Here Comes Phase II
For the first time in almost thirty years, the long-term care industry is in the midst of significant changes to the federal regulations. These changes are so significant that they are being introduced in three phases. Phase one was introduced last November and mainly set the tone for changes to come, introducing language changes. These language changes are “activity-friendly” as the push toward Person-Centered Care is getting stronger.
Activity Professionals have long embraced Person-Centered Care concepts and many of these regulatory changes validate the importance of quality of life. The wording of our federal tag was revised slightly to more clearly define the scope of programming and emphasize individual preferences.
The second phase is to be implemented November 28th, 2017 and will be introducing the most significant changes of the three-phase implementation.
The following is a summary of the planned changes:
-The regulations have been re-arranged and renumbered. Whereas activities used to be F-248 and F-249, we are now F-679 and F- 680. Same requirements but located differently.
There are references to activities in at least 52 additional regulations which strengthens the importance of quality of life as an interdisciplinary approach.
-Resident rights have been redefined and strengthened. There are more specific guidelines for responding to the exercising of individual rights, abuse, and neglect. All care communities should be sharing the current set of resident rights with their residents at the resident council as well as individually, as appropriate.
-New Behavioral Health regulations are being introduced. These regulations emphasize non-pharmacological interventions for behavioral expressions. The activity profession will play a significant role in these new requirements as individualized activity interventions, both group and 1-1 can be an effective nonpharmacological approach. We will need to be prepared with a wide spectrum of interventions for individuals with all sorts of behavioral needs.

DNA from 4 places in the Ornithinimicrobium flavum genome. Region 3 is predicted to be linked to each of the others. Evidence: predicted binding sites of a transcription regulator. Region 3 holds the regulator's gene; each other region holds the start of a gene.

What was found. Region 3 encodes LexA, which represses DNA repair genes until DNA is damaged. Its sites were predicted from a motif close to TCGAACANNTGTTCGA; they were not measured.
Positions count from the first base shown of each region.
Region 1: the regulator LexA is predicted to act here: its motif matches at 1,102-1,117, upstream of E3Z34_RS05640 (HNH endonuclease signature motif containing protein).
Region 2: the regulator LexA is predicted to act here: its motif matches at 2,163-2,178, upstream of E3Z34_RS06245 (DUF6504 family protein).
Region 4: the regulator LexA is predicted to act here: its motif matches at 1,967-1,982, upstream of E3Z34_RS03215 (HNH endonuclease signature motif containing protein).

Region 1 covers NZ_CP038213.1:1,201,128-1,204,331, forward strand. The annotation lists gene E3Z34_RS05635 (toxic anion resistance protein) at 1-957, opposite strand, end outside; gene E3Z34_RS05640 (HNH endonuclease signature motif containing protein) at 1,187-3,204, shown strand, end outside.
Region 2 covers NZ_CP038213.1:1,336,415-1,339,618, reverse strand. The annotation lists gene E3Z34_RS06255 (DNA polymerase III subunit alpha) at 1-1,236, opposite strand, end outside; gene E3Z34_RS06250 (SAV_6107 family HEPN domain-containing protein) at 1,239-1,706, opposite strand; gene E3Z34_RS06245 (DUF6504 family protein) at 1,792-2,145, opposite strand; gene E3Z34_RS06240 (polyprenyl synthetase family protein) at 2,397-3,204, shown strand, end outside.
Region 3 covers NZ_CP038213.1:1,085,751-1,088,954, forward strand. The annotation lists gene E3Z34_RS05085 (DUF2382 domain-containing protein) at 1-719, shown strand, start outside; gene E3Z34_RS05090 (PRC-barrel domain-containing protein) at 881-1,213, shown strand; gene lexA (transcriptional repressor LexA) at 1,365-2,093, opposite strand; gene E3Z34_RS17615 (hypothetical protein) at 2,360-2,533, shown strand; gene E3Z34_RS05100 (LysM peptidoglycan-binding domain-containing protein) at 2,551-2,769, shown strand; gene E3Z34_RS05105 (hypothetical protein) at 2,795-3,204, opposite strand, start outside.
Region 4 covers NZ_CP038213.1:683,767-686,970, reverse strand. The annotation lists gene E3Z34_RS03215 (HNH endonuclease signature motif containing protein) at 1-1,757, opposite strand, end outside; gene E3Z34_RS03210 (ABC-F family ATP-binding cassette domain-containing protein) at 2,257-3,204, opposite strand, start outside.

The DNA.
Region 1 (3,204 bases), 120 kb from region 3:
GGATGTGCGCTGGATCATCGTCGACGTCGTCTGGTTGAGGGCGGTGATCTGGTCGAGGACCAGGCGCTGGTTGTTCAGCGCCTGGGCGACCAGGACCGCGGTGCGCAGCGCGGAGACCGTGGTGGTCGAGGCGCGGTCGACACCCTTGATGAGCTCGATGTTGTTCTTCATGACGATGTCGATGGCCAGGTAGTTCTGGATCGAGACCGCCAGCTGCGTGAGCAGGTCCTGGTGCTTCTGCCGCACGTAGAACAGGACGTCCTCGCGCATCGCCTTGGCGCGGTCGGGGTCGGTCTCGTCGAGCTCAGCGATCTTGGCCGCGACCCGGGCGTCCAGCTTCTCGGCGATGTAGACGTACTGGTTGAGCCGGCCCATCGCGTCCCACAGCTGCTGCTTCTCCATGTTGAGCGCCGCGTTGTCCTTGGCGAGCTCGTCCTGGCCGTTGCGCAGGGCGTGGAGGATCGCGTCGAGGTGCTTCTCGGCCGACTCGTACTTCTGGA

-Part of these Behavioral Health regulations define the need for sufficient and competent staff. The activity professional needs to ensure they have acquired the necessary training to appropriately respond to elders with cognitive loss. To assume a strong role in defining and implementing non-pharmacological alternatives, we need to acquire the necessary knowledge, skills, and competencies.
Obtaining a national certification through NCCAP or NCTRS would be one way to secure the basic knowledge of therapeutic interventions.
Acquiring a memory care specialization or at the very least, additional training on the subject, would contribute to your knowledge in understanding behaviors and developing individualized approaches that might be effective in meeting individual needs. The activity manager should be developing a training program for the staff in their department, offering regular in-services on dementia care, understanding behaviors and relevant communication strategies.
It is suggested to maintain a training binder which outlines the specific training of the staff on the special needs of your residents. The activity professional can also be a strong asset in providing in-services to the rest of the facility staff on individualized nonpharmacological interventions.
-Phase II also introduces a new survey process implemented by the state surveys.
This Quality Indicator Survey process has already been introduced in parts of the country and with this phase II, the entire country will now be surveyed under this method. This new survey process requires that the surveyor enter all findings into a tablet or PC. The software will organize the data and contribute to a more objective and consistent assessment.
-The new survey process will be using Critical Element Pathways which are investigative protocols. The activity professional should have copies of the Critical Pathways not only for activities but the resident council, dementia care, sufficient and competent staff, behavior and emotional health, communication, and sensory problems, hospice, and end of life, as well a pain management. These pathways can assist the activity professional in assuring all systems are in place and effectively meeting the need of the residents.
This brief listing is just the “tip of the iceberg” as they say. Yes, these changes are monumental and yes, they seem overwhelming. However, the goal is to provide individualized care for the individuals living in our care communities.
It will be challenging for sure but these regulations support the goal of the activity profession – which is individualized, person-centered care. We can assist our communities in meeting these new requirements with our knowledge and skills that we have been practicing all along.
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